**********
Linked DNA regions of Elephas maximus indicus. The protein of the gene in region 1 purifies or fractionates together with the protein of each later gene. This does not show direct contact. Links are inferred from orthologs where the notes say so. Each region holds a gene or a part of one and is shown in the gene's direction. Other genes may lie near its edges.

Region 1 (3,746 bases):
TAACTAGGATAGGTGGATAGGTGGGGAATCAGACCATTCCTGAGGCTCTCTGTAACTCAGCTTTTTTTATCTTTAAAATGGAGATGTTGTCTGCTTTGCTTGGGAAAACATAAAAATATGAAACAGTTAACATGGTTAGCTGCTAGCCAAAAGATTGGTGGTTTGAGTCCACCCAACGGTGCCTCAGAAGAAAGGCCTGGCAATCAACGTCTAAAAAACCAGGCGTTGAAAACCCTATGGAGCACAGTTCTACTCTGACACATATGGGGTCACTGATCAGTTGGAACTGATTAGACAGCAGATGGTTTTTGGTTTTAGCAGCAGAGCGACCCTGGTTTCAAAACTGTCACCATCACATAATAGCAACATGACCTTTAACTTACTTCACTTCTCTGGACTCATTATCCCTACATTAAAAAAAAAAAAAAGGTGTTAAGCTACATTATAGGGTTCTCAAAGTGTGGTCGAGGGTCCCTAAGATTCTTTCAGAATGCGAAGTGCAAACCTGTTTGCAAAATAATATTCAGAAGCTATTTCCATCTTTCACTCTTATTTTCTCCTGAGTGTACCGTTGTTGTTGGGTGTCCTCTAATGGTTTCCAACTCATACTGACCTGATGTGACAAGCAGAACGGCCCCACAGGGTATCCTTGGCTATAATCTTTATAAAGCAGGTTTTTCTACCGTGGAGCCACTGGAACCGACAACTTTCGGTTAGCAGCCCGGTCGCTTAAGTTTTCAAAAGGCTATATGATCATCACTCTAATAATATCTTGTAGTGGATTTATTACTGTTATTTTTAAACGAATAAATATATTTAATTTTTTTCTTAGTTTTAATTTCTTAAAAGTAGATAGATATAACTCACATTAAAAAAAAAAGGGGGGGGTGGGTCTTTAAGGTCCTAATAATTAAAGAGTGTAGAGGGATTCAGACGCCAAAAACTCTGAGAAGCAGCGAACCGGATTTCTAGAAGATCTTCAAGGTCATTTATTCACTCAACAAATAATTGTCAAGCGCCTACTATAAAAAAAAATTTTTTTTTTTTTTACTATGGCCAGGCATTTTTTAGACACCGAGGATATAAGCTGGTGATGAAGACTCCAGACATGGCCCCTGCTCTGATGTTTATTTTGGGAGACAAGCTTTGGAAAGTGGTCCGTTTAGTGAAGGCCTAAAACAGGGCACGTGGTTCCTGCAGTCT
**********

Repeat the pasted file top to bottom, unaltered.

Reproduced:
Linked DNA regions of Elephas maximus indicus. The protein of the gene in region 1 purifies or fractionates together with the protein of each later gene. This does not show direct contact. Links are inferred from orthologs where the notes say so. Each region holds a gene or a part of one and is shown in the gene's direction. Other genes may lie near its edges.

Region 1 (3,746 bases):
TAACTAGGATAGGTGGATAGGTGGGGAATCAGACCATTCCTGAGGCTCTCTGTAACTCAGCTTTTTTTATCTTTAAAATGGAGATGTTGTCTGCTTTGCTTGGGAAAACATAAAAATATGAAACAGTTAACATGGTTAGCTGCTAGCCAAAAGATTGGTGGTTTGAGTCCACCCAACGGTGCCTCAGAAGAAAGGCCTGGCAATCAACGTCTAAAAAACCAGGCGTTGAAAACCCTATGGAGCACAGTTCTACTCTGACACATATGGGGTCACTGATCAGTTGGAACTGATTAGACAGCAGATGGTTTTTGGTTTTAGCAGCAGAGCGACCCTGGTTTCAAAACTGTCACCATCACATAATAGCAACATGACCTTTAACTTACTTCACTTCTCTGGACTCATTATCCCTACATTAAAAAAAAAAAAAAGGTGTTAAGCTACATTATAGGGTTCTCAAAGTGTGGTCGAGGGTCCCTAAGATTCTTTCAGAATGCGAAGTGCAAACCTGTTTGCAAAATAATATTCAGAAGCTATTTCCATCTTTCACTCTTATTTTCTCCTGAGTGTACCGTTGTTGTTGGGTGTCCTCTAATGGTTTCCAACTCATACTGACCTGATGTGACAAGCAGAACGGCCCCACAGGGTATCCTTGGCTATAATCTTTATAAAGCAGGTTTTTCTACCGTGGAGCCACTGGAACCGACAACTTTCGGTTAGCAGCCCGGTCGCTTAAGTTTTCAAAAGGCTATATGATCATCACTCTAATAATATCTTGTAGTGGATTTATTACTGTTATTTTTAAACGAATAAATATATTTAATTTTTTTCTTAGTTTTAATTTCTTAAAAGTAGATAGATATAACTCACATTAAAAAAAAAAGGGGGGGGTGGGTCTTTAAGGTCCTAATAATTAAAGAGTGTAGAGGGATTCAGACGCCAAAAACTCTGAGAAGCAGCGAACCGGATTTCTAGAAGATCTTCAAGGTCATTTATTCACTCAACAAATAATTGTCAAGCGCCTACTATAAAAAAAAATTTTTTTTTTTTTTACTATGGCCAGGCATTTTTTAGACACCGAGGATATAAGCTGGTGATGAAGACTCCAGACATGGCCCCTGCTCTGATGTTTATTTTGGGAGACAAGCTTTGGAAAGTGGTCCGTTTAGTGAAGGCCTAAAACAGGGCACGTGGTTCCTGCAGTCT